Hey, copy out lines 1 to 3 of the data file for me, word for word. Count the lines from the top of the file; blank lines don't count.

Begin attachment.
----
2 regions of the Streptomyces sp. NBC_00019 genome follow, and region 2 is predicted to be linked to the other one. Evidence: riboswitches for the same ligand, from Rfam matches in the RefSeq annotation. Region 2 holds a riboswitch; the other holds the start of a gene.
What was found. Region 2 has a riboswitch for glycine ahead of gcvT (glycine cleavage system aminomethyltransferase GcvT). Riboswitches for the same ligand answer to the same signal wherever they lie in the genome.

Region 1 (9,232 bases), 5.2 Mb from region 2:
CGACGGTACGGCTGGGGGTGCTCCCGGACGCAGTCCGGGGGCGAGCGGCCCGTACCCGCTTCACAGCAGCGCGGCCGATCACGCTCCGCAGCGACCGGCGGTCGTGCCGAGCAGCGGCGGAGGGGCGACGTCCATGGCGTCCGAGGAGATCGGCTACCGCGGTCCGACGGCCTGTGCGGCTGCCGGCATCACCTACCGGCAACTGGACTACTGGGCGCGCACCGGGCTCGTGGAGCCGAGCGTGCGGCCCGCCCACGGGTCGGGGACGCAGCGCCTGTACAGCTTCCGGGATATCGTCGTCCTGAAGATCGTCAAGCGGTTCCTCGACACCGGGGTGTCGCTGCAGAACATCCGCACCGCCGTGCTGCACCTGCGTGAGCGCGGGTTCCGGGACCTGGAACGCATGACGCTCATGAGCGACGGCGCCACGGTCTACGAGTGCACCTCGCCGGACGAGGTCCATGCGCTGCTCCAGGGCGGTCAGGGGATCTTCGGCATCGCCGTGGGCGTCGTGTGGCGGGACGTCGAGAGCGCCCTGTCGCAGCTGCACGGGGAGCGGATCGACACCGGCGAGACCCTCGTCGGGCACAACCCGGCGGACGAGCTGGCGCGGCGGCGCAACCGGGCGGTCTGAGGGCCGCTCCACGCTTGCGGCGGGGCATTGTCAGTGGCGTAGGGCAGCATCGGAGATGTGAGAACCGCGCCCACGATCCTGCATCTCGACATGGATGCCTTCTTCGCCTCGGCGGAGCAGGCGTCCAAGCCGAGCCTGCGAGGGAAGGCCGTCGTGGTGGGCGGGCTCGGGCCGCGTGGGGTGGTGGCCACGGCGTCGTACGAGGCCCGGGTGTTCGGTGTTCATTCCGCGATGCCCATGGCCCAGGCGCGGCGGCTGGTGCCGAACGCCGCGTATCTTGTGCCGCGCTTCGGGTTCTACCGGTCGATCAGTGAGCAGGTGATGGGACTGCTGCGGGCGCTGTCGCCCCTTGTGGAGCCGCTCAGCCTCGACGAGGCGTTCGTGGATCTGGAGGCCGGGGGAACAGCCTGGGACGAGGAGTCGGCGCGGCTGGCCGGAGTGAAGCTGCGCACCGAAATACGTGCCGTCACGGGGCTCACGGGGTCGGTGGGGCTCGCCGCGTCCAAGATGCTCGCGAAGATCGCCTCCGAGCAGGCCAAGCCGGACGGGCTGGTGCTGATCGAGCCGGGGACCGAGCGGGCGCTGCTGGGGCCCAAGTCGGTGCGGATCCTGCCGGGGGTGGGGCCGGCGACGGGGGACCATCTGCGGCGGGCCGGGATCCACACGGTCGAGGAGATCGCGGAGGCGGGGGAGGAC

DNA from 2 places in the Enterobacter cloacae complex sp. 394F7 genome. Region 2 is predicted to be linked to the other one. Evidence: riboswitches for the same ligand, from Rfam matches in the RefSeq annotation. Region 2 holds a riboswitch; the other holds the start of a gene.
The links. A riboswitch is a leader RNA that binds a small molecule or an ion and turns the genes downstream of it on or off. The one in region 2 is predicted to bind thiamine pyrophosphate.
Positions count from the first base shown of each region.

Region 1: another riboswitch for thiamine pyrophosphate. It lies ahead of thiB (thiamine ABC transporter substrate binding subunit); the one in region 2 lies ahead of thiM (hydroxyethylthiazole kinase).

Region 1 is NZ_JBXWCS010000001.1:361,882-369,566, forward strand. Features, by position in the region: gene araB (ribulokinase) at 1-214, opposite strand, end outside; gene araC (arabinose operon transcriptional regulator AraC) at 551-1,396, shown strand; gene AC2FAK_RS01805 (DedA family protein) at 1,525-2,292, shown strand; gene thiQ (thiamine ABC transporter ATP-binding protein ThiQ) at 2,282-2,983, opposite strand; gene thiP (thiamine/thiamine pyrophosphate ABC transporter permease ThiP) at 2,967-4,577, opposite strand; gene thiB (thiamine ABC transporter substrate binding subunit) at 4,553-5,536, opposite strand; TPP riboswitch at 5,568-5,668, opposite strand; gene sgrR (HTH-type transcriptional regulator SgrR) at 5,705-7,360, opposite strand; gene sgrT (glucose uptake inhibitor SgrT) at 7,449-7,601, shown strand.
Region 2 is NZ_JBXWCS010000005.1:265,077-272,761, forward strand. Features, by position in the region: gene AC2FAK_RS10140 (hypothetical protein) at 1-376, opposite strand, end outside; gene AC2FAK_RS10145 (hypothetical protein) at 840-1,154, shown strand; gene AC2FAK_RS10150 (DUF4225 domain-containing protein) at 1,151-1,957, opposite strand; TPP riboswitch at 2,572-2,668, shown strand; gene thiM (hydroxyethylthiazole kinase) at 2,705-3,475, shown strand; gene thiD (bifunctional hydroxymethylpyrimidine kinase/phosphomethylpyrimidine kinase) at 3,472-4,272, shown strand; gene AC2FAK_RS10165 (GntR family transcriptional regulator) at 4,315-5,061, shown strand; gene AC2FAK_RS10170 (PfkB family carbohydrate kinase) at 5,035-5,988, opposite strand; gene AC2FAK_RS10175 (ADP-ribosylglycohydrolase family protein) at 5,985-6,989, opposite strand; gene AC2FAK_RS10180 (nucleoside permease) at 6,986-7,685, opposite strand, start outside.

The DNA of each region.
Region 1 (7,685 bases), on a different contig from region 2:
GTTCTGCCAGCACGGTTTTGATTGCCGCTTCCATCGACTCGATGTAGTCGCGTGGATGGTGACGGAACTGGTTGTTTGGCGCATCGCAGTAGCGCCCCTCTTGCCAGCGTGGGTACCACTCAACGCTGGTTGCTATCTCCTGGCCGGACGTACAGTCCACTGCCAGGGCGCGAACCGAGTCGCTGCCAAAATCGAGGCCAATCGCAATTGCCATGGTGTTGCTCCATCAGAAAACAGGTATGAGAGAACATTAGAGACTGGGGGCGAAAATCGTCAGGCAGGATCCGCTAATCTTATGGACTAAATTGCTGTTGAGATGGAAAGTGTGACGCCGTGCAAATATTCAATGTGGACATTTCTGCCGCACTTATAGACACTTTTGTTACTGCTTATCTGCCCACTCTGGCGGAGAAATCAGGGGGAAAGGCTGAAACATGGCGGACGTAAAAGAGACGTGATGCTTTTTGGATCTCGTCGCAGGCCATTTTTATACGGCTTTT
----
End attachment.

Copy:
2 regions of the Streptomyces sp. NBC_00019 genome follow, and region 2 is predicted to be linked to the other one. Evidence: riboswitches for the same ligand, from Rfam matches in the RefSeq annotation. Region 2 holds a riboswitch; the other holds the start of a gene.
What was found. Region 2 has a riboswitch for glycine ahead of gcvT (glycine cleavage system aminomethyltransferase GcvT). Riboswitches for the same ligand answer to the same signal wherever they lie in the genome.

Region 1 (9,232 bases), 5.2 Mb from region 2: